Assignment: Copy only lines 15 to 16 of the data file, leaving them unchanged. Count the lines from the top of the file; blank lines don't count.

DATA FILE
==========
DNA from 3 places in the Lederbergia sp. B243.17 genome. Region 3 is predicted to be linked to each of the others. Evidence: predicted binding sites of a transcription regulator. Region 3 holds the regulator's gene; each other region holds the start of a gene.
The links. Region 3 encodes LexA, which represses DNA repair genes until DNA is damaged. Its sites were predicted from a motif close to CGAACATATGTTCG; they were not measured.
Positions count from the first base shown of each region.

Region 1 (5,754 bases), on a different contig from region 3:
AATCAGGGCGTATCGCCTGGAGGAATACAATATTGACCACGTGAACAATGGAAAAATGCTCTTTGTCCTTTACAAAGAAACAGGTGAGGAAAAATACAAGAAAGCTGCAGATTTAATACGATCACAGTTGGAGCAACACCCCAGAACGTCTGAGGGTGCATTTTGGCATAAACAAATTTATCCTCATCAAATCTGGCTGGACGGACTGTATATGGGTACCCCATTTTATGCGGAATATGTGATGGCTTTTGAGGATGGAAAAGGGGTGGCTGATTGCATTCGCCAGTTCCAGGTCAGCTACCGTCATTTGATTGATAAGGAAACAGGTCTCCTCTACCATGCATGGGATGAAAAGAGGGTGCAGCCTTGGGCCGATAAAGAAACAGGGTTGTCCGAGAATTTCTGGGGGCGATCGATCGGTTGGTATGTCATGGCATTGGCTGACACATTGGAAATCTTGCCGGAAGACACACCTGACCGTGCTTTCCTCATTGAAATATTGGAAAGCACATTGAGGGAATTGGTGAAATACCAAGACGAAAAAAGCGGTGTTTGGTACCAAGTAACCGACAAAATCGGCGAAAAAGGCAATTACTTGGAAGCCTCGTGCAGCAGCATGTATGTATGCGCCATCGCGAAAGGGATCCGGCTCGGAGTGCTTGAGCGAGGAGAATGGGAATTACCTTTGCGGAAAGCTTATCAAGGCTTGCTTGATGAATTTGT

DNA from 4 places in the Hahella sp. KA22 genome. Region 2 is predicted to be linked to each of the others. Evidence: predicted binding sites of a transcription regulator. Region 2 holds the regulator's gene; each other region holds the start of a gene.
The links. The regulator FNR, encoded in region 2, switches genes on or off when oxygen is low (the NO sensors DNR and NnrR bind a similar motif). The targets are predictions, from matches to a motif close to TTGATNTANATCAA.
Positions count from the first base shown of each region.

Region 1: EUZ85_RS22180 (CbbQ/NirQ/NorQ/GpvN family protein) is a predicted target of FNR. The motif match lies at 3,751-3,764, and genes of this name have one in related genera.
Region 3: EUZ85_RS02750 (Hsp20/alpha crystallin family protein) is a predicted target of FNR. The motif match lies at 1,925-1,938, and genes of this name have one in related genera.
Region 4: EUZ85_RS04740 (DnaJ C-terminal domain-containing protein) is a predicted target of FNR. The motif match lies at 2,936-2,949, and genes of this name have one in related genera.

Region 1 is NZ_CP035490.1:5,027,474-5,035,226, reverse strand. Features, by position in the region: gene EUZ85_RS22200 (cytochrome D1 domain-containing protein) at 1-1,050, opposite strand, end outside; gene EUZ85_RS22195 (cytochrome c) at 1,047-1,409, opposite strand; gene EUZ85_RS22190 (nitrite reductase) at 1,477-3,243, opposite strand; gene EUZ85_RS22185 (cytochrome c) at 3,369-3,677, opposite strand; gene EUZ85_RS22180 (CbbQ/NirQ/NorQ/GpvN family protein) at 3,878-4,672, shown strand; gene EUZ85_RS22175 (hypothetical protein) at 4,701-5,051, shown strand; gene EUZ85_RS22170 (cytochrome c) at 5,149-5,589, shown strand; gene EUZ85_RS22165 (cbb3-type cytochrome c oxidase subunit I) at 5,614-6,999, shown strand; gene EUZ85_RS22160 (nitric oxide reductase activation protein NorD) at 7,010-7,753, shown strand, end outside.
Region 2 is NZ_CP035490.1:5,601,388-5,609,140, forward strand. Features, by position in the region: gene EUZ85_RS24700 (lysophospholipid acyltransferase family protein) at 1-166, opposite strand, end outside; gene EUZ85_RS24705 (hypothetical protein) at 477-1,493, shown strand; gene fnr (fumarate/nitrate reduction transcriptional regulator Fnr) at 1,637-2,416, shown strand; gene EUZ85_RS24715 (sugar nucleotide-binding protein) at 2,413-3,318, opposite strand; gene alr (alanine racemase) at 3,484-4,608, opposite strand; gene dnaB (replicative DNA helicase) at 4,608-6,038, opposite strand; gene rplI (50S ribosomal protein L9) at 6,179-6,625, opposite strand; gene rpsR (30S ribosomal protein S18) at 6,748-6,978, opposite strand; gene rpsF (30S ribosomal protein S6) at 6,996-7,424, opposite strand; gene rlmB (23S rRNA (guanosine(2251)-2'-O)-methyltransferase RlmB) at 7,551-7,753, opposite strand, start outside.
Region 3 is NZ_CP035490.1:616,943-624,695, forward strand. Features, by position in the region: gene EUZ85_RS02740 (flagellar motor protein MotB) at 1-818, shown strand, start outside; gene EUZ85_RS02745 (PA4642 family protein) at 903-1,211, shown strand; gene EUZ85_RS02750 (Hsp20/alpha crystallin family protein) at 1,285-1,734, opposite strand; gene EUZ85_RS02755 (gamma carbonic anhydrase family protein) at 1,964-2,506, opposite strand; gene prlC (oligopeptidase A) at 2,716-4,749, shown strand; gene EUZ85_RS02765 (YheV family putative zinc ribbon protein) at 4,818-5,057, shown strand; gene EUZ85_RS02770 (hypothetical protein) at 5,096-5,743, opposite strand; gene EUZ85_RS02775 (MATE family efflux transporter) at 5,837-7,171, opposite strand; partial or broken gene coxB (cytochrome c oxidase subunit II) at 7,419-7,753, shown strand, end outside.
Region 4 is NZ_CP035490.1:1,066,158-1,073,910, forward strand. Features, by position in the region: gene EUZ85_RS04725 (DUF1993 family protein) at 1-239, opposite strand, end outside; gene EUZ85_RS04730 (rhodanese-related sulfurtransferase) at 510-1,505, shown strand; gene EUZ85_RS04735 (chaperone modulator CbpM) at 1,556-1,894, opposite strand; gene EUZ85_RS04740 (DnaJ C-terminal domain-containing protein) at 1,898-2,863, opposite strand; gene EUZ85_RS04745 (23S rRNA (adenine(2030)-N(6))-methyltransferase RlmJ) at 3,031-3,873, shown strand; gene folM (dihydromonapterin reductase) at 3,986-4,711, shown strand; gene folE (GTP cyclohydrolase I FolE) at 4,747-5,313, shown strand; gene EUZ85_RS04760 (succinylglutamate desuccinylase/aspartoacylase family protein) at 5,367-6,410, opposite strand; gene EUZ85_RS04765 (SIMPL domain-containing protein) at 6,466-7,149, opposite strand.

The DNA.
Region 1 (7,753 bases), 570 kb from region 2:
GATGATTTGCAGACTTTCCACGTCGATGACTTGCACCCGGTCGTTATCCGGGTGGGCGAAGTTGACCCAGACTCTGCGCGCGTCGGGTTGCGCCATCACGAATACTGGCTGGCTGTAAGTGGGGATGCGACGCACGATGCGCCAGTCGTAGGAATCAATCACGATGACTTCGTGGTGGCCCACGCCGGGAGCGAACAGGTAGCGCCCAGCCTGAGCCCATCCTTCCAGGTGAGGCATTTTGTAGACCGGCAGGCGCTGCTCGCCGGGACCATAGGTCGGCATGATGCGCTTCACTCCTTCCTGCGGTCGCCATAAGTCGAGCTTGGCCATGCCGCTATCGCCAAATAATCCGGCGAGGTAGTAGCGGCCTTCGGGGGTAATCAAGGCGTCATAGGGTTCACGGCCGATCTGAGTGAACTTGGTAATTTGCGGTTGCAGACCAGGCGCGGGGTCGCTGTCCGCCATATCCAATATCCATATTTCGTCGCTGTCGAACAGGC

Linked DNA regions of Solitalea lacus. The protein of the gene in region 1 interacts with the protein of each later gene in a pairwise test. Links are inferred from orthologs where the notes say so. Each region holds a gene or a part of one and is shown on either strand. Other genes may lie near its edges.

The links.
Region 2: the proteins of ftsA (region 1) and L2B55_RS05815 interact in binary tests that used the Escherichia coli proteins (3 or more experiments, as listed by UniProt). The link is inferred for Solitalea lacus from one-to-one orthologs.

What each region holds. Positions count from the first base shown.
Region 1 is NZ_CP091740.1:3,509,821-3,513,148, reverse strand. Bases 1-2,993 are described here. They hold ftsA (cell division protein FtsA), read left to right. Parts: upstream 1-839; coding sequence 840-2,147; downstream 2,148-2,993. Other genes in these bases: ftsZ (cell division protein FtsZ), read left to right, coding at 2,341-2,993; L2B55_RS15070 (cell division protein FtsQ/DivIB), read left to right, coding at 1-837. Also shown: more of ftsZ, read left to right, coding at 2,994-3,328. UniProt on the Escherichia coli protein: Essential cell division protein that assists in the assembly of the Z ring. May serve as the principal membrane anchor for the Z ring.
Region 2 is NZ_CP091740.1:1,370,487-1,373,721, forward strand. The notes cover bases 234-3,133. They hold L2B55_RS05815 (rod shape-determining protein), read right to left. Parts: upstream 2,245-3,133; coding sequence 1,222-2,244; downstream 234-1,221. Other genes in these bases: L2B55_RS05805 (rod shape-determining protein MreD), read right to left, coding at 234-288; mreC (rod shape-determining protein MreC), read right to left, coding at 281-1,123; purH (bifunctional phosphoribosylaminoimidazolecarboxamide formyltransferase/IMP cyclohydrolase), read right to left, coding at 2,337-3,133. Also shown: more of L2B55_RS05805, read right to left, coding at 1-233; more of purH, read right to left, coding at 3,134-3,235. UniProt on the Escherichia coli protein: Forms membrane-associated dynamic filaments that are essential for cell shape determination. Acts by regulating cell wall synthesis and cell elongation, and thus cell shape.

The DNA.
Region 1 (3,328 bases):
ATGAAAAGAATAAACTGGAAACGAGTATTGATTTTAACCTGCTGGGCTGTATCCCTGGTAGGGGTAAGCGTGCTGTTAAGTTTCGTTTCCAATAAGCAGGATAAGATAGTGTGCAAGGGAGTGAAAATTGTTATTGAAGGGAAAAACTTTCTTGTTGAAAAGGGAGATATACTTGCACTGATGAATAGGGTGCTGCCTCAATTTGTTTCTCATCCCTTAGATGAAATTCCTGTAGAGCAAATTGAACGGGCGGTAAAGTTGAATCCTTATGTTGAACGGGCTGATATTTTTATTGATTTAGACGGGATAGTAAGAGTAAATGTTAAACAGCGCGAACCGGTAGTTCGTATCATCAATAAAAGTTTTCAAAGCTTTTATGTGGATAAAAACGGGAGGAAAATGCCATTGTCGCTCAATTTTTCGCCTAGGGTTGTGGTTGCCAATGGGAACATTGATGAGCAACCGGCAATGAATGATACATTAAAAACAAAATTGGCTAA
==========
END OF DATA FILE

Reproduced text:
Region 4 is NZ_CP035490.1:1,066,158-1,073,910, forward strand. Features, by position in the region: gene EUZ85_RS04725 (DUF1993 family protein) at 1-239, opposite strand, end outside; gene EUZ85_RS04730 (rhodanese-related sulfurtransferase) at 510-1,505, shown strand; gene EUZ85_RS04735 (chaperone modulator CbpM) at 1,556-1,894, opposite strand; gene EUZ85_RS04740 (DnaJ C-terminal domain-containing protein) at 1,898-2,863, opposite strand; gene EUZ85_RS04745 (23S rRNA (adenine(2030)-N(6))-methyltransferase RlmJ) at 3,031-3,873, shown strand; gene folM (dihydromonapterin reductase) at 3,986-4,711, shown strand; gene folE (GTP cyclohydrolase I FolE) at 4,747-5,313, shown strand; gene EUZ85_RS04760 (succinylglutamate desuccinylase/aspartoacylase family protein) at 5,367-6,410, opposite strand; gene EUZ85_RS04765 (SIMPL domain-containing protein) at 6,466-7,149, opposite strand.

The DNA.